July 6, 2015

Birds and Ponds

By Melissa Proulx, Marketing Intern

One of my favorite things about Squam Lakes Natural Science Center is that it provides opportunities to see a lot of wild NH wildlife, in addition to its amazing captive wildlife. It’s exciting to see an animal that has chosen to come into view, because the viewer knows the moment might be fleeting and the animal could leave at any second. It can also provide a great sense of accomplishment to spot an animal when it’s not certain it will be in a given area, especially if it’s on the outskirts or well-camouflaged. The songbird exhibit and the marsh pond are two great examples of areas at the Science Center which do a magnificent job of attracting animals in the wild.

I’ve gone to the songbird exhibit for only a few minutes before, and basically saw a bird feeder exhibit. The songbird exhibit requires time, and sometimes patience, and just peering in briefly won’t allow for the full experience. However, if you have a half hour or more, I’ve found that the songbird exhibit can be the most exciting exhibit of all.

I found an appreciation for the songbird exhibit when I helped David Erler, the Science Center’s senior naturalist, take pictures of a bird feeder he made out of a milk jug for a book he’s been working on for the 50th anniversary of Squam Lakes Natural Science Center (I definitely recommend taking a look at it when it’s finished in 2016). I had come to watch the bird feeder a few times before and hadn’t seen a lot of activity, so I decided to stay for at least an hour. I wasn’t disappointed. For the first time ever, I saw a live rose-breasted grosbeak, a black bird with a white stomach and an upside down triangle of bright red on its chest. It was thrilling, and the thrill was made better by the fact that I had to wait and was surprised. I was also able to get some great photos for Dave’s book.

I went to the songbird exhibit with a camera again recently, and was lucky enough to see several woodpeckers, mourning doves, a cardinal of each sex, a gray catbird, a gold finch, squirrels and chipmunks, a young woodchuck, and-what excited me most of all-a purple finch. Many of these discoveries propelled me to ask questions that drove me to make new discoveries. For example, when I arrived, I saw a downy woodpecker feeding another downy woodpecker from a suet box. Curious to see if this was a mating ritual, I looked up the behavior when I got back to my desk and found out it was more likely that the woodpecker being fed was a juvenile. I also had never heard of a gray catbird, and identified it by doing some online searches based on its coloring and size.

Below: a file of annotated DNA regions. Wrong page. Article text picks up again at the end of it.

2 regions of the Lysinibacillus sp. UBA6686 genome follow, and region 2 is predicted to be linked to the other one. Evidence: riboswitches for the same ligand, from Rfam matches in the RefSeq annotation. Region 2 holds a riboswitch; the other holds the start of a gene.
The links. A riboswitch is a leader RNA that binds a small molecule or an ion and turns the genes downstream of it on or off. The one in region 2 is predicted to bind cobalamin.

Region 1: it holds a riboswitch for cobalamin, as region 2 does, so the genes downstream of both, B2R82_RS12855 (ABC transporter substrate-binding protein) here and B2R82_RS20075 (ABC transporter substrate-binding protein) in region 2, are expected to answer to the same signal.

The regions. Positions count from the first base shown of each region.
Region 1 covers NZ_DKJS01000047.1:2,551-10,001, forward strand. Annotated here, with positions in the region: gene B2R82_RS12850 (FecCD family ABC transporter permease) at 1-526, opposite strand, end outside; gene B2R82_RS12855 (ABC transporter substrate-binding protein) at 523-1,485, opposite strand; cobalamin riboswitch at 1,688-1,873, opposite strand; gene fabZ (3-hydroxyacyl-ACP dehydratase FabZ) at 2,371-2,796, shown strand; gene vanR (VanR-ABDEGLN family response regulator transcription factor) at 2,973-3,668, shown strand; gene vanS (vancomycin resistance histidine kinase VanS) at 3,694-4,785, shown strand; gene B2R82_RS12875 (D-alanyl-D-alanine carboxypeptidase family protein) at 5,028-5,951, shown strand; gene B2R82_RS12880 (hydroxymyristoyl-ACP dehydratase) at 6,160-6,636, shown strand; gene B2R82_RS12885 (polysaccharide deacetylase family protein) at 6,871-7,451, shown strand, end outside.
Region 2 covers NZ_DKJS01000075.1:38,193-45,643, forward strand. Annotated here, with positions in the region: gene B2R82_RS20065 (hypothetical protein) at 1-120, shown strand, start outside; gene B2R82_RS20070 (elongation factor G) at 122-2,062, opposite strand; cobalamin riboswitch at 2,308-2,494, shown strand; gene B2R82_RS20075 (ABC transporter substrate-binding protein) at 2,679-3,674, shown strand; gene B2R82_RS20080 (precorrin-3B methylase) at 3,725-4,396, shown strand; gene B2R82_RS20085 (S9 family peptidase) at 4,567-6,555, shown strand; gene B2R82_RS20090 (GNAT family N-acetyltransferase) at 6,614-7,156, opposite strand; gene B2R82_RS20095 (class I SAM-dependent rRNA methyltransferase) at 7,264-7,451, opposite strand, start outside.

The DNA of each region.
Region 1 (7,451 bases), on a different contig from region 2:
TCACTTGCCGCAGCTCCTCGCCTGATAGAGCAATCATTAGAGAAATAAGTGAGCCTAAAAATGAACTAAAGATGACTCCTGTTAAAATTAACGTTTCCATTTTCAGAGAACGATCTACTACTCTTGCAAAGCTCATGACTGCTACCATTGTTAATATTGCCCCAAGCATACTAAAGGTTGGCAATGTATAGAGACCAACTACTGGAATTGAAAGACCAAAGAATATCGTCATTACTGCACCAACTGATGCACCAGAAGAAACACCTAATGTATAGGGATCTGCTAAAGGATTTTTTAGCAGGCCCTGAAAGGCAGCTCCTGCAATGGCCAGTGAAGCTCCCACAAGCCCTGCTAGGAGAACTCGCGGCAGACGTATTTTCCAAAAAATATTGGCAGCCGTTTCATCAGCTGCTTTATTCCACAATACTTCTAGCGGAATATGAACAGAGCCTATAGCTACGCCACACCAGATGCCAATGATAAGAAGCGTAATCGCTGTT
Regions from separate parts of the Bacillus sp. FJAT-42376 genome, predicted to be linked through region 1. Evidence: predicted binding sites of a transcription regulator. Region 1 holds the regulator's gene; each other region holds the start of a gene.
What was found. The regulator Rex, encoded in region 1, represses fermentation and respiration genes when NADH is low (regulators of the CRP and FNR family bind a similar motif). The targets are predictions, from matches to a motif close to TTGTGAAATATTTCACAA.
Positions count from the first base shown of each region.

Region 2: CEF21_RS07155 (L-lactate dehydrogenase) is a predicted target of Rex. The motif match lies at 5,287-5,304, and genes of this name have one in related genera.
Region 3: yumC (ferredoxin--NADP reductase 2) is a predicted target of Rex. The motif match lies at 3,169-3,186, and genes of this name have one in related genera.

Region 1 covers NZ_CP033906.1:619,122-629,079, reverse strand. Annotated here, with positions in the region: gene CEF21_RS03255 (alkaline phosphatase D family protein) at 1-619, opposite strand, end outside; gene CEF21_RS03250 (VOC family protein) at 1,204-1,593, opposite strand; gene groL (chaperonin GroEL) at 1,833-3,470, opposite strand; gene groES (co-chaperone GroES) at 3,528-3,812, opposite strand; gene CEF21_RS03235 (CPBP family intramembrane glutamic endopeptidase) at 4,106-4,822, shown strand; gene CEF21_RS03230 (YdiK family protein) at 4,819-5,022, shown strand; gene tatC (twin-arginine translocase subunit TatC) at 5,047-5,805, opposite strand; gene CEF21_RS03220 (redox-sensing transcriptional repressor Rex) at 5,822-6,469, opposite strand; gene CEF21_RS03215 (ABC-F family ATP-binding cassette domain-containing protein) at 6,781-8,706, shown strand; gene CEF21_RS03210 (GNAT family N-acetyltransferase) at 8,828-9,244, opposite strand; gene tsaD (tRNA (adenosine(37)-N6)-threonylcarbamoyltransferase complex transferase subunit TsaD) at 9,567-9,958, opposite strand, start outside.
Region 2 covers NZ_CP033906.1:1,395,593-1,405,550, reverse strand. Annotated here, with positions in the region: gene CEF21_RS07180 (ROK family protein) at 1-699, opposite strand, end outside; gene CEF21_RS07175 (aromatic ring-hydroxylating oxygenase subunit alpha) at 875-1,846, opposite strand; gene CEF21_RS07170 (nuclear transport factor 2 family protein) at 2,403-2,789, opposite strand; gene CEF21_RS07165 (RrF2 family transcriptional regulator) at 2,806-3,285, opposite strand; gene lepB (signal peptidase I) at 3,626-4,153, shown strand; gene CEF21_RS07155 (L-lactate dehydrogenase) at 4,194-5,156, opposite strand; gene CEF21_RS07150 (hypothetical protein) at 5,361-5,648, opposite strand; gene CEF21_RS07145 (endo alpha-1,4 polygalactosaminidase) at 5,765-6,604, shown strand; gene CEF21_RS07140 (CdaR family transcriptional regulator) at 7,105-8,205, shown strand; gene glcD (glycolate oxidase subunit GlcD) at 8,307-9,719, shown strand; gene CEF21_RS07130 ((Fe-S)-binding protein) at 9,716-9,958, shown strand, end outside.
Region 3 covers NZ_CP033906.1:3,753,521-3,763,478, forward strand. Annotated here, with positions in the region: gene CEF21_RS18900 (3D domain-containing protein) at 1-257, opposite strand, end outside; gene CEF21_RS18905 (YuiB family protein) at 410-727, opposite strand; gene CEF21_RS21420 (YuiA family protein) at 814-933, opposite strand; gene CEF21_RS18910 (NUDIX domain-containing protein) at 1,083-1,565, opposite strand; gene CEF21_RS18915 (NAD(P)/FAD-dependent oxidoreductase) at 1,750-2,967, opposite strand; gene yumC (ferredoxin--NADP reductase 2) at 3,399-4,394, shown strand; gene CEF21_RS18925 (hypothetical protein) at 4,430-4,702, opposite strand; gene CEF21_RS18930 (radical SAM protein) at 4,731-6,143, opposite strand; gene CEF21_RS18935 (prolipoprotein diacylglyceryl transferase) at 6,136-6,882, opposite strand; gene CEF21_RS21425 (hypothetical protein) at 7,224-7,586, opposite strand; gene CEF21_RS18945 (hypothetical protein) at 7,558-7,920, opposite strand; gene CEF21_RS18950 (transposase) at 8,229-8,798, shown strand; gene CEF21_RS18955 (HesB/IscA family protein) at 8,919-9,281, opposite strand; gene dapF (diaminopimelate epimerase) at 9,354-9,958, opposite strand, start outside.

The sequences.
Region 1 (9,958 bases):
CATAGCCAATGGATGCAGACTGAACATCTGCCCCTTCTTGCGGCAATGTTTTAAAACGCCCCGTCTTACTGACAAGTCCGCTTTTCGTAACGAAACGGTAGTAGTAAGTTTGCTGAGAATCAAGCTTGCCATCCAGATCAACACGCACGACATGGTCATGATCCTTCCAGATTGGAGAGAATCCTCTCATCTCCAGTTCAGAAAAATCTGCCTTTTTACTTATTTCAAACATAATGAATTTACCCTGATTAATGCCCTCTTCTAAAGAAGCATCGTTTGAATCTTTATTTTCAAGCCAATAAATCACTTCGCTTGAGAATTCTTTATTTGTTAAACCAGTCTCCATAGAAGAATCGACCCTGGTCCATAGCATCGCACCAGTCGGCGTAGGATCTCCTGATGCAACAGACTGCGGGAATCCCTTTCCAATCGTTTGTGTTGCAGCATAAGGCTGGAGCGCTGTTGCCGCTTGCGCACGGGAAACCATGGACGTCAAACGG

The marsh pond also has a lot to offer. There are almost always eastern newts, green frogs and bullfrogs, tadpoles the size of ping pong balls, and a snapping turtle. Looking for the snapping turtle provides a fun challenge because, despite its size, it blends in extremely well with its environment and stays still for long periods of time. I also enjoy doing online searches on the pond animals, and I was especially fascinated to learn that the brownish newts in the pond are the adult versions of the bright orange newts I often see in the woods. It’s a little bit harder to take pictures of the animals in the pond, because the water is too murky in some areas and too reflective in others, but the difficulty makes it rewarding when I do manage to take a nice shot.

All in all, I strongly recommend these two locations at the Science Center. Both provide challenges and rewards, as well as thrills and surprises. Taking a little extra time to spot critters that are not immediately visible is a fun activity and a great way to improve one’s skills as an observer of nature.

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